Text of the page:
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Narcissism Examined

Some traditional views of narcissism hold that the inflated ego, the constant need for attention and the unfounded sense of entitlement result from an individual’s unconscious self-loathing. However, new research suggests narcissists actually have a very positive self-view of themselves.

University of Georgia and University of South Florida researchers publish their findings in the March issue of Psychological Science, stating that narcissists do not uniformly dislike themselves “deep down inside.”

Previous studies have shown that narcissists’ conscious self-views are not uniformly positive. Narcissists see themselves as being above average in areas such as status, dominance and intelligence (what are referred to as agentic domains), but not in areas such as kindness, morality, and emotional intimacy (what are referred to as communal domains).

Following that line of thought, the researchers in this study tested the link between narcissism and unconscious self-views in these agentic and communal domains.

Conventional wisdom suggests that narcissism would have negative self-views. In other words, narcissists’ should unconsciously dislike themselves equally from their intelligence to their level of intimacy in relationships. Narcissists, however, had positive unconscious self-views on the agentic (but not communal) domains.

Study authors used an Implicit Association Test to assess the participant’s underlying views on their self-esteem. Essentially, the test works by recording reaction times to computer-based word associations and relies on the notion that the participants are not aware that their self-esteem is being assessed while they are taking the test. This test was tailored to measure narcissism as it relates to agency, communion, and self-esteem.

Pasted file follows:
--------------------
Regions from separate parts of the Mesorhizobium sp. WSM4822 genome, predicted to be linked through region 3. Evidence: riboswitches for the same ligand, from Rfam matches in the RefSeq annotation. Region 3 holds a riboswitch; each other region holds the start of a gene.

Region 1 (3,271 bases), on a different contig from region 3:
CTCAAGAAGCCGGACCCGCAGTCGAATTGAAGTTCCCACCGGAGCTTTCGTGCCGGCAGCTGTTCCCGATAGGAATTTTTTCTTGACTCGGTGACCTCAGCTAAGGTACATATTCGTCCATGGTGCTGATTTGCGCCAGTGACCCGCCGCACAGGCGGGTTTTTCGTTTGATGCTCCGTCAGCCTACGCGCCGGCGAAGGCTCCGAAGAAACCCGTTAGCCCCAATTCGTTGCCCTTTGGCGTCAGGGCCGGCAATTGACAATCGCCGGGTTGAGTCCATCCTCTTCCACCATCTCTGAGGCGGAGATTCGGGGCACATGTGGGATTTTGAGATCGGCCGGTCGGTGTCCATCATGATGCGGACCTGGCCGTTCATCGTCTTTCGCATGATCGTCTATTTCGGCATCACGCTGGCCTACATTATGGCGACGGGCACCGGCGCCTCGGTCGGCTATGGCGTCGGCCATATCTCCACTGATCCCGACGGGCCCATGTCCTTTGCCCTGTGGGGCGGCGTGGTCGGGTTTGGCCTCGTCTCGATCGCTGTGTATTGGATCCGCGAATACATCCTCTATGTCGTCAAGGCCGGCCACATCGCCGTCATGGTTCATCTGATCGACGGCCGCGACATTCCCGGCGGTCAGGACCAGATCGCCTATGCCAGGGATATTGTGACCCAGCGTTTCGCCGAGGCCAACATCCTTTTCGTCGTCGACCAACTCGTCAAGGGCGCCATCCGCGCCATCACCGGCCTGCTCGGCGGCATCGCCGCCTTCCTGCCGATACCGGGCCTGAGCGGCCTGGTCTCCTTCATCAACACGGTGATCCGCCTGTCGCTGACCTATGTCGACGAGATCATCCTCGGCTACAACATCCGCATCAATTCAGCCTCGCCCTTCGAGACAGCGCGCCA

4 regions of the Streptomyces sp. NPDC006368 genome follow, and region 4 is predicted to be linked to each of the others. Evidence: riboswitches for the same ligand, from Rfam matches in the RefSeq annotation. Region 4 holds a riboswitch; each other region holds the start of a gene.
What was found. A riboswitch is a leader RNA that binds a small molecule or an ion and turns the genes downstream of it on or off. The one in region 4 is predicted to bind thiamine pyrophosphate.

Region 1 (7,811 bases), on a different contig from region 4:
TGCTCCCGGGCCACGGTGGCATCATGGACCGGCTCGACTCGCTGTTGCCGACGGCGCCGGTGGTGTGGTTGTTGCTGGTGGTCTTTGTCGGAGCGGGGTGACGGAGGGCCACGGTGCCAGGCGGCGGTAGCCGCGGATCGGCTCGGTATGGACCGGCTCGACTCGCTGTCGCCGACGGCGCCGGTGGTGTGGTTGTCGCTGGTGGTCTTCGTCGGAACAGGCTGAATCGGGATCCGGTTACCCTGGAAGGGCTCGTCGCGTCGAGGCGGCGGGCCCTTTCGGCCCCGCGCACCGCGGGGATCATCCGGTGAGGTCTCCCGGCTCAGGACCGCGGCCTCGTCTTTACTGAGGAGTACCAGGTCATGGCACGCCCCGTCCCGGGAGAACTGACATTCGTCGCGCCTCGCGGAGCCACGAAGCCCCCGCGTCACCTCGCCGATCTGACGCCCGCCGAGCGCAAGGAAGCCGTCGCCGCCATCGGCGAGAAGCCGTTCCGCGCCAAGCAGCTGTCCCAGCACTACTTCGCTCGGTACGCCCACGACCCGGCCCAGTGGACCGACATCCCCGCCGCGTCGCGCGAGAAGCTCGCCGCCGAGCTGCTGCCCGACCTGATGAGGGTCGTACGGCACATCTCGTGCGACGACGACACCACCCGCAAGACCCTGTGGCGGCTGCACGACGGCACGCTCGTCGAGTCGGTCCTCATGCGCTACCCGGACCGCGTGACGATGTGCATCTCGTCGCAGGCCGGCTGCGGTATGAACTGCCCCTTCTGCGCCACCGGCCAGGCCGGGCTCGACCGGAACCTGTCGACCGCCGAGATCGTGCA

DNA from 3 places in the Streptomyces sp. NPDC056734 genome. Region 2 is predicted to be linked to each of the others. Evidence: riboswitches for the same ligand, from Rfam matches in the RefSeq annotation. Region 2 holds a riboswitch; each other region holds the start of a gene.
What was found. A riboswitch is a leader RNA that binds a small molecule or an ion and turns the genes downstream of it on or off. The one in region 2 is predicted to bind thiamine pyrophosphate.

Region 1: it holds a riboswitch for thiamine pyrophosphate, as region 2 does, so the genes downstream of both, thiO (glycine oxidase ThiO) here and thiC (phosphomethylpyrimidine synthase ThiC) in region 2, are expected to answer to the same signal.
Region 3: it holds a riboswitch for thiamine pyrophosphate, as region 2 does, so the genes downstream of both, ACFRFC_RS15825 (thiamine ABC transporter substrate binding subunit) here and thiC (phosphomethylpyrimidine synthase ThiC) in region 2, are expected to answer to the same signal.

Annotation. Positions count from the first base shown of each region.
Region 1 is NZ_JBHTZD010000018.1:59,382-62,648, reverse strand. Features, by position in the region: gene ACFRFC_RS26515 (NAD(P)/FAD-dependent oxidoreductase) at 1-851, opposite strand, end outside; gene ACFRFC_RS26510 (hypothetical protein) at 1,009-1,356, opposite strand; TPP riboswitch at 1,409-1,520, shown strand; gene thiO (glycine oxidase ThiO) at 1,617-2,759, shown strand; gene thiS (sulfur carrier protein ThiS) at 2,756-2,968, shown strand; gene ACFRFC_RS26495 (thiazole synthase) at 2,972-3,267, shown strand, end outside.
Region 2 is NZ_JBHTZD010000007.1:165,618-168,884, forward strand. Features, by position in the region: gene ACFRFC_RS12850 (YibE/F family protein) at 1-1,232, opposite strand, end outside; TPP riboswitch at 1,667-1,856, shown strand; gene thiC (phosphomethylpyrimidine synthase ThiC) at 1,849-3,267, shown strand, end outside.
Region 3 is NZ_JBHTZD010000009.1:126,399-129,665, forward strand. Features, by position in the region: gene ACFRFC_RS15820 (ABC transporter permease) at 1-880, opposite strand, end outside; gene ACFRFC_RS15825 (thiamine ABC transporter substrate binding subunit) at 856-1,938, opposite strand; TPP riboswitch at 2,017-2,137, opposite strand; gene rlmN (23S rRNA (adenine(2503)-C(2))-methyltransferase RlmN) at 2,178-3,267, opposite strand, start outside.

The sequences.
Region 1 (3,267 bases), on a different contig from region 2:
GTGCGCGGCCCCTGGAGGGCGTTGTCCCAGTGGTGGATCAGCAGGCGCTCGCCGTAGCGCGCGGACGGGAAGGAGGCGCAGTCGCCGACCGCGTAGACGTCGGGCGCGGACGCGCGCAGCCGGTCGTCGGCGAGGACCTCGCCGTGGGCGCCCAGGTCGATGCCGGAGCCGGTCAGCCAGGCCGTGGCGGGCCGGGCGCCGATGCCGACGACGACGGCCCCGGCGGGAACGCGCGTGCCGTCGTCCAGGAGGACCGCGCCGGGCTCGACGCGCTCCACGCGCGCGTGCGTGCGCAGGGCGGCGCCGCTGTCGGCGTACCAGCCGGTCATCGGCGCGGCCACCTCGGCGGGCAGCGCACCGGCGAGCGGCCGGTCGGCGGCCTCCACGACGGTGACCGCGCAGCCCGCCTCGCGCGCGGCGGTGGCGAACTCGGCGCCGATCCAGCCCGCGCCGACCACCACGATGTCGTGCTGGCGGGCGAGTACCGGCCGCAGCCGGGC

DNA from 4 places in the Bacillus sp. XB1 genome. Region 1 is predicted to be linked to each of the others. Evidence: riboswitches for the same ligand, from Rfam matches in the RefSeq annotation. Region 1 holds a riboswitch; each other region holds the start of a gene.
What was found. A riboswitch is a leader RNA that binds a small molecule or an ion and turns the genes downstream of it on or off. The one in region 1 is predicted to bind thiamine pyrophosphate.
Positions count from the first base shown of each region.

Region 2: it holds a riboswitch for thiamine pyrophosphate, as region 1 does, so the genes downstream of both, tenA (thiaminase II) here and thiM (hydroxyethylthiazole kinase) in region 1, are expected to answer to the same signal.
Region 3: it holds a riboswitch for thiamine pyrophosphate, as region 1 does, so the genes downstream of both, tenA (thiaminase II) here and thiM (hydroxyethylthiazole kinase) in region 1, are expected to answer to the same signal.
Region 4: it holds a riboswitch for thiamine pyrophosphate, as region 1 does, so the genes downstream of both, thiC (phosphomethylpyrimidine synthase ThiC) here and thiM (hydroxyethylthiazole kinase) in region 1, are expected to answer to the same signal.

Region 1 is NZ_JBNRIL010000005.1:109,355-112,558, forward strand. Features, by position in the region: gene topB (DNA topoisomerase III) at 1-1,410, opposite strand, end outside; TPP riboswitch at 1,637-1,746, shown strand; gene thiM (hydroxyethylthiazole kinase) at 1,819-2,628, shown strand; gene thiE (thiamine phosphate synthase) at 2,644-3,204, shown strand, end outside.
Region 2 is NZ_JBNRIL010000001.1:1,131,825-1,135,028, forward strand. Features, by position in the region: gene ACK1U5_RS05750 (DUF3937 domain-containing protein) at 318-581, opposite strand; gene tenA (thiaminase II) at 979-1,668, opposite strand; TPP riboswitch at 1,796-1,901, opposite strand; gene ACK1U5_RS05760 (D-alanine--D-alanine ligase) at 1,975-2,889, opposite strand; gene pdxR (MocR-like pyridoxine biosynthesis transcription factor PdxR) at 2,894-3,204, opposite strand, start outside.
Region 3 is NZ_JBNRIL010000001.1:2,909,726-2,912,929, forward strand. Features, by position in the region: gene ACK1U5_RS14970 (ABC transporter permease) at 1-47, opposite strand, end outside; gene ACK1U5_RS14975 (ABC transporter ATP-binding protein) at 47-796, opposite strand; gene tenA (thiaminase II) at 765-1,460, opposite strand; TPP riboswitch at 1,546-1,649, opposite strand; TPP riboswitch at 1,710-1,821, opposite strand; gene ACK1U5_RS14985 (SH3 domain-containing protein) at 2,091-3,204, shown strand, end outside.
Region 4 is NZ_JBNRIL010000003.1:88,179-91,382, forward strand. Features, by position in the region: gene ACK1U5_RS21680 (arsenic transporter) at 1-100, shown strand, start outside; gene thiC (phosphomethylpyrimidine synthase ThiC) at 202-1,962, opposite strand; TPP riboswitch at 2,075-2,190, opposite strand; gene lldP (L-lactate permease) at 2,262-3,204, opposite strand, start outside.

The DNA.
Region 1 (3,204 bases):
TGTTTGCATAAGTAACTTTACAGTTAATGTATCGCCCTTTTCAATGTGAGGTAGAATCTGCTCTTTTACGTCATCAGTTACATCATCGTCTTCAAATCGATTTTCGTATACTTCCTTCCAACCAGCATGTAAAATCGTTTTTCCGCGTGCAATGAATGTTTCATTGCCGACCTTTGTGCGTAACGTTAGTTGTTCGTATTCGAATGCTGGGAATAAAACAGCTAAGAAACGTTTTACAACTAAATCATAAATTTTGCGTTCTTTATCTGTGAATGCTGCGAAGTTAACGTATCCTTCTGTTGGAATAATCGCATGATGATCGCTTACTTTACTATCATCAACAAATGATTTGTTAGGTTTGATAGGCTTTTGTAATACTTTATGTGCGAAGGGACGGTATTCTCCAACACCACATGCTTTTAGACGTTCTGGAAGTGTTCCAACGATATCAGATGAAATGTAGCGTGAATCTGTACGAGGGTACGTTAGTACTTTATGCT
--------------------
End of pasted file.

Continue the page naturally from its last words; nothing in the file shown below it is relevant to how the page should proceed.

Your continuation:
Narcissists reported positive unconscious self-views in agentic domains and not in communal areas. This study provides new evidence that narcissists exhibit a somewhat imbalanced self at both conscious and unconscious levels.

Source: Association for Psychological Science

Narcissism Examined

Rick Nauert PhD

Rick Nauert, PhDDr. Rick Nauert has over 25 years experience in clinical, administrative and academic healthcare. He is currently an associate professor for Rocky Mountain University of Health Professionals doctoral program in health promotion and wellness. Dr. Nauert began his career as a clinical physical therapist and served as a regional manager for a publicly traded multidisciplinary rehabilitation agency for 12 years. He has masters degrees in health-fitness management and healthcare administration and a doctoral degree from The University of Texas at Austin focused on health care informatics, health administration, health education and health policy. His research efforts included the area of telehealth with a specialty in disease management.

APA Reference
Nauert PhD, R. (2015). Narcissism Examined. Psych Central. Retrieved on September 19, 2018, from https://psychcentral.com/news/2007/02/28/narcissism-examined/654.html

 

Scientifically Reviewed
Last updated: 6 Oct 2015
Last reviewed: By John M. Grohol, Psy.D. on 6 Oct 2015
Published on PsychCentral.com. All rights reserved.